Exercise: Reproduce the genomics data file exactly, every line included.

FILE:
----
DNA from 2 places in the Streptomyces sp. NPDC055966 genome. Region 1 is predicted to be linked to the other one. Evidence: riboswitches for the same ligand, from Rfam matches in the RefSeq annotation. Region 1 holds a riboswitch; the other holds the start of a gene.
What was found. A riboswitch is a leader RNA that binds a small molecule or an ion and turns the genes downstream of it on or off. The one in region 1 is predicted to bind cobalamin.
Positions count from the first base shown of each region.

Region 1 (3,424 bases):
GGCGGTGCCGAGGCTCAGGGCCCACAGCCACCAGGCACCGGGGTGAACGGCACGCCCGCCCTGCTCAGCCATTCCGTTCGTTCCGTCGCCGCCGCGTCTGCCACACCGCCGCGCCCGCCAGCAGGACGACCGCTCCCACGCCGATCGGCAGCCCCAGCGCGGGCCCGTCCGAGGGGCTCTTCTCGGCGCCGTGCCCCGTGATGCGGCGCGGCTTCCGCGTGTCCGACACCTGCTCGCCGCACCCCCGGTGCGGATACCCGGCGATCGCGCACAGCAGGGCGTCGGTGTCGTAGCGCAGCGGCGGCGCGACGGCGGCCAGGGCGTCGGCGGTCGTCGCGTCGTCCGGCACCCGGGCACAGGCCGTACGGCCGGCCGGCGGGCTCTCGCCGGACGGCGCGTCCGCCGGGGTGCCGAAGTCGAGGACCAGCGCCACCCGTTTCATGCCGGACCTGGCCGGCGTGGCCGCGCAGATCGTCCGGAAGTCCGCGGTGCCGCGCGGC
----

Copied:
DNA from 2 places in the Streptomyces sp. NPDC055966 genome. Region 1 is predicted to be linked to the other one. Evidence: riboswitches for the same ligand, from Rfam matches in the RefSeq annotation. Region 1 holds a riboswitch; the other holds the start of a gene.
What was found. A riboswitch is a leader RNA that binds a small molecule or an ion and turns the genes downstream of it on or off. The one in region 1 is predicted to bind cobalamin.
Positions count from the first base shown of each region.

Region 1 (3,424 bases):
GGCGGTGCCGAGGCTCAGGGCCCACAGCCACCAGGCACCGGGGTGAACGGCACGCCCGCCCTGCTCAGCCATTCCGTTCGTTCCGTCGCCGCCGCGTCTGCCACACCGCCGCGCCCGCCAGCAGGACGACCGCTCCCACGCCGATCGGCAGCCCCAGCGCGGGCCCGTCCGAGGGGCTCTTCTCGGCGCCGTGCCCCGTGATGCGGCGCGGCTTCCGCGTGTCCGACACCTGCTCGCCGCACCCCCGGTGCGGATACCCGGCGATCGCGCACAGCAGGGCGTCGGTGTCGTAGCGCAGCGGCGGCGCGACGGCGGCCAGGGCGTCGGCGGTCGTCGCGTCGTCCGGCACCCGGGCACAGGCCGTACGGCCGGCCGGCGGGCTCTCGCCGGACGGCGCGTCCGCCGGGGTGCCGAAGTCGAGGACCAGCGCCACCCGTTTCATGCCGGACCTGGCCGGCGTGGCCGCGCAGATCGTCCGGAAGTCCGCGGTGCCGCGCGGC